Art That Moves
CV Montessori Charter School opens doors for ‘kinetic sculptor,’ public
In the last decade, Eau Claire elementary schools have seen a rapid decrease in art education, due to both budget cuts and time constraints. Students have gone from having a couple art classes a week to a single 45-minute lesson once a week. The Chippewa Valley Montessori Charter School is working to combat that.
Parent Jeremy Harrison and teacher Melissa Kleven started an artist-of-the-month program in hopes of inspiring children to create and better appreciate art. Featuring a different art style each month, Montessori students have seen the likes of found object sculptor Steve Bateman, potter Tiffany Bailey, illustrator/painter Ned Gannon, and colored pencil/watercolor painter Alan Servoss.
While the program has been going on since January of last year, this March marks the first time that parents and community members will be encouraged to come in and view the artwork. An art exhibition inside a school is unique in and of itself, but this even will also serve as an open house for people new to the Montessori concept.
To kick off this new program, they’ve invited incredible kinetic sculpture artist Jeffrey Zachmann. Now when you think of sculpture, your mind may conjure up images of a chiseled marble figure, a stone bust, maybe a bronze statue. But these pieces defy expectations, and are featured in museums around the globe.
The sculptures are made of delicately curved sections of wrought metal, joined together in movable parts, that are driven by both motors and gravity. A dozen or so small marbles chase each other as they weave through and around the piece along narrow metal tracks, pulling levers and spinning metal pinwheels as they move on their ceaseless path. “As people watch, they are drawn in and begin to interact with the piece, becoming part of the sculpture themselves. I never tire of seeing this transformation,” he said. “I think it must be some primordial reaction to motion that draws the crowds. It grabs their attention and pulls them in.”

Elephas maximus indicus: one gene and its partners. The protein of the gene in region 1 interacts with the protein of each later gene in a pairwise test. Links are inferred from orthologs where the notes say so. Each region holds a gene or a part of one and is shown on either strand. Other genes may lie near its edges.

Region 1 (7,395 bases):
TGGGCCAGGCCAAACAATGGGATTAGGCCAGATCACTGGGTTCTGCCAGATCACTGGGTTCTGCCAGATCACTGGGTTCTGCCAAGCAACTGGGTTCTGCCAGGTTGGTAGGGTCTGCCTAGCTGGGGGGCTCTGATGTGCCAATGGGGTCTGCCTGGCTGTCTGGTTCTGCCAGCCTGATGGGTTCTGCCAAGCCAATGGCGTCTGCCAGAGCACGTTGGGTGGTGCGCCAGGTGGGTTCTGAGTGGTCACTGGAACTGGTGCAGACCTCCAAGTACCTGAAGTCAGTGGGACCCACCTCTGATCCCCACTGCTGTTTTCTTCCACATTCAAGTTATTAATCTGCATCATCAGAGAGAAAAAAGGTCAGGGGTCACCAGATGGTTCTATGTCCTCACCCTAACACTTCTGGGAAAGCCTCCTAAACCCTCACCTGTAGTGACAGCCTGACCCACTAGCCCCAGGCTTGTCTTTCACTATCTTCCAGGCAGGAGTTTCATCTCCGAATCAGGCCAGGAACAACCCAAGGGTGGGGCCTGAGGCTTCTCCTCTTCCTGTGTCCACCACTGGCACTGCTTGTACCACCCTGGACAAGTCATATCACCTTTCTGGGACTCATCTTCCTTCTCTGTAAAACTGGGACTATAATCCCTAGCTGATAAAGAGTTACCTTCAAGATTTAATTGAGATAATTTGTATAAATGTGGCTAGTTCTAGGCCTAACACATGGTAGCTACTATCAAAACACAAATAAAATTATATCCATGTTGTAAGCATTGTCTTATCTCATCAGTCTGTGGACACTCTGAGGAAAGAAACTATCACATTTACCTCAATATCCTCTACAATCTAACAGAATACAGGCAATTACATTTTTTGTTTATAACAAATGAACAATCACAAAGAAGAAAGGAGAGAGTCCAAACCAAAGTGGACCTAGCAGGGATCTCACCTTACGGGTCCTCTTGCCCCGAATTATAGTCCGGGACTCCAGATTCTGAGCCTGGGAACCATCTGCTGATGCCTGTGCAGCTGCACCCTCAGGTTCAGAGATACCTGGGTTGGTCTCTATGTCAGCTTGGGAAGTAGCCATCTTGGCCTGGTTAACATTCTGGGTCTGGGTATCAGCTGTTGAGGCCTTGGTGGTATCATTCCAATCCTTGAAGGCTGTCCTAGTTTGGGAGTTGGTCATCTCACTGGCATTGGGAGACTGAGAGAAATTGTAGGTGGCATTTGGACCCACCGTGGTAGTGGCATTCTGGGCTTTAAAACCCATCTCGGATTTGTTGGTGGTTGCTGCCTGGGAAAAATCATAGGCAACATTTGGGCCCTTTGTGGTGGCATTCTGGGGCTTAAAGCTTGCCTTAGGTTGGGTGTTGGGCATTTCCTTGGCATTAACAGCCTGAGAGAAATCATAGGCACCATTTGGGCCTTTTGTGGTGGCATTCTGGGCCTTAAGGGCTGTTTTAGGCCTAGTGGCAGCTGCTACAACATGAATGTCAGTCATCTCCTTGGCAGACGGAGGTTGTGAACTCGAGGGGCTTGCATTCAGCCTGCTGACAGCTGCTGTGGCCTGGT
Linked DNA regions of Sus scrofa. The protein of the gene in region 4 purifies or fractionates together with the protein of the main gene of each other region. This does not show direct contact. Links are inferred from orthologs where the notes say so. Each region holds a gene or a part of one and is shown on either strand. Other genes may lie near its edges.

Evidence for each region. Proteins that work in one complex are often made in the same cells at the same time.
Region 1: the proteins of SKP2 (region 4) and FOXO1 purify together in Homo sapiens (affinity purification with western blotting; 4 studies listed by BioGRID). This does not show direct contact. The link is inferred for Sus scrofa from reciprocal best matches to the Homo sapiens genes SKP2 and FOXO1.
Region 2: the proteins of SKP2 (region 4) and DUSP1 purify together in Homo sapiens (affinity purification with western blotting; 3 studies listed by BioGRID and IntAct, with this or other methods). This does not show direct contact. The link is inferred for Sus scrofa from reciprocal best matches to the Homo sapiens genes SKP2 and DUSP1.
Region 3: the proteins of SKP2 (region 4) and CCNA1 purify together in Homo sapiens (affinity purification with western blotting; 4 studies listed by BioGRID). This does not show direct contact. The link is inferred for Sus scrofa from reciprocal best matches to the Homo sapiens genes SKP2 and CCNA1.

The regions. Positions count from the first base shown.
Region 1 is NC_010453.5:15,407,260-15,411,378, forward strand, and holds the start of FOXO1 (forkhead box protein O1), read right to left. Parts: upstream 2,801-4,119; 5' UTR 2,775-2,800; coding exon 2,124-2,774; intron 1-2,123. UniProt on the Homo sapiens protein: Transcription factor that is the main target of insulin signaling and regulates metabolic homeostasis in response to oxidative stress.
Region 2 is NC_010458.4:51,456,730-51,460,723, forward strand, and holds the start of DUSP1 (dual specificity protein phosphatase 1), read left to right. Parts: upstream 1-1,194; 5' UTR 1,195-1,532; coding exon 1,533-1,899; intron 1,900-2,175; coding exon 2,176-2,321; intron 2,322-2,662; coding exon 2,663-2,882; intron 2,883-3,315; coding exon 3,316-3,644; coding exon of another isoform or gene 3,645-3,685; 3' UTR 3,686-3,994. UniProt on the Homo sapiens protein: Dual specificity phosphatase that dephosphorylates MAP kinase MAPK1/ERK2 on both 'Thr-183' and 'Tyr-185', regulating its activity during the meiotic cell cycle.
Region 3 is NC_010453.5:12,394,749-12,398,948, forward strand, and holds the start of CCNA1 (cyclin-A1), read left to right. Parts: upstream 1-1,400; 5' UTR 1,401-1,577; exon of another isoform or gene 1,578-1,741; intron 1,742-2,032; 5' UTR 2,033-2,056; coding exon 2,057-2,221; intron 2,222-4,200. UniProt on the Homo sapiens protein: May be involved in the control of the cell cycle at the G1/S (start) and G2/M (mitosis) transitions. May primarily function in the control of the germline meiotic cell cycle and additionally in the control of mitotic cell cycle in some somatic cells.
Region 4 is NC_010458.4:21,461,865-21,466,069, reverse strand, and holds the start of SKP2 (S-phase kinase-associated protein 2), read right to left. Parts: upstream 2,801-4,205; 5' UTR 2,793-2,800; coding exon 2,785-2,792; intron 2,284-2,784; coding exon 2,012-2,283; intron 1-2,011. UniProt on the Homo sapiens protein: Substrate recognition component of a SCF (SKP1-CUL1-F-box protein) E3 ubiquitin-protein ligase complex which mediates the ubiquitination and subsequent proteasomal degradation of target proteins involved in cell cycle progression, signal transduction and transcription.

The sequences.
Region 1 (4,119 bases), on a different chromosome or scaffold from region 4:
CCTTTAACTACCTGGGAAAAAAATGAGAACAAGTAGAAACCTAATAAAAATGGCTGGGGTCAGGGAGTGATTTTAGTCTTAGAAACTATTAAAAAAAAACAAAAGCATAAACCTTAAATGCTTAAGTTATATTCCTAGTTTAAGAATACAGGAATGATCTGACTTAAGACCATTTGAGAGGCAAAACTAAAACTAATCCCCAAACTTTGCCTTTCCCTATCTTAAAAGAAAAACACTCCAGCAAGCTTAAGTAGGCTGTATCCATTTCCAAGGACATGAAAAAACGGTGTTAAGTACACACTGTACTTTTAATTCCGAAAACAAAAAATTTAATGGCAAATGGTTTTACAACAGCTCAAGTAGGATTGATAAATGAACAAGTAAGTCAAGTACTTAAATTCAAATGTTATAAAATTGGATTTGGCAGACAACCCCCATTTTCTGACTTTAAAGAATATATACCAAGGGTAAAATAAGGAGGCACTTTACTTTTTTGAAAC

The general idea to bring artists into the classroom was spawned during the last academic school year, when Harrison’s son was in Kleven’s kindergarten class. The duo devised a plan to help the students learn a little more about art.
“A big part of why we do this is because as the kids get older, they tend to have a different attitude about art. When you’re four, everybody is an artist, but as they get older, they make a decision about whether they are or aren’t based on their abilities, so we just want them to see so many different things, so that they know they’re all artists on some level,” Kleven explained.
They started with parents of students and slowly branched out further into the community, seeking artists of different mediums and asking them to share not only their art, but their passion as well.
“We’ve had about 15 artists now, and the line we consistently hear is that it’s practice, that it’s dedication, and a consistency of really working at it. They say, ‘It took a lot to be where I’m at, and I’m still striving to be better.’ It’s been a great message for the children to hear,” Harrison explained.
The presentations vary as much as the art styles. Some have brought all of their supplies, from small tools to pottery wheels, while others have brought pictures to detail the process. “We’re interested in all the behind the scenes stuff,” Harrison explained. “Not just the tools, but how they think it through. Not just the finished work, but what it takes, what is the process that goes along with it. We try to make the experience as interactive as possible.”
“What we like to do at Montessori is to treat each child as an individual.” Kleven added. “If one child is all it takes to be inspired by someone here, we can then give them the tools they need, to go ahead and try it in the classroom.”
Chippewa Valley Montessori Charter School Presents Jeffrey Zachmann • March 3 • 400 Cameron St., Eau Claire • 6-8pm • FREE • all ages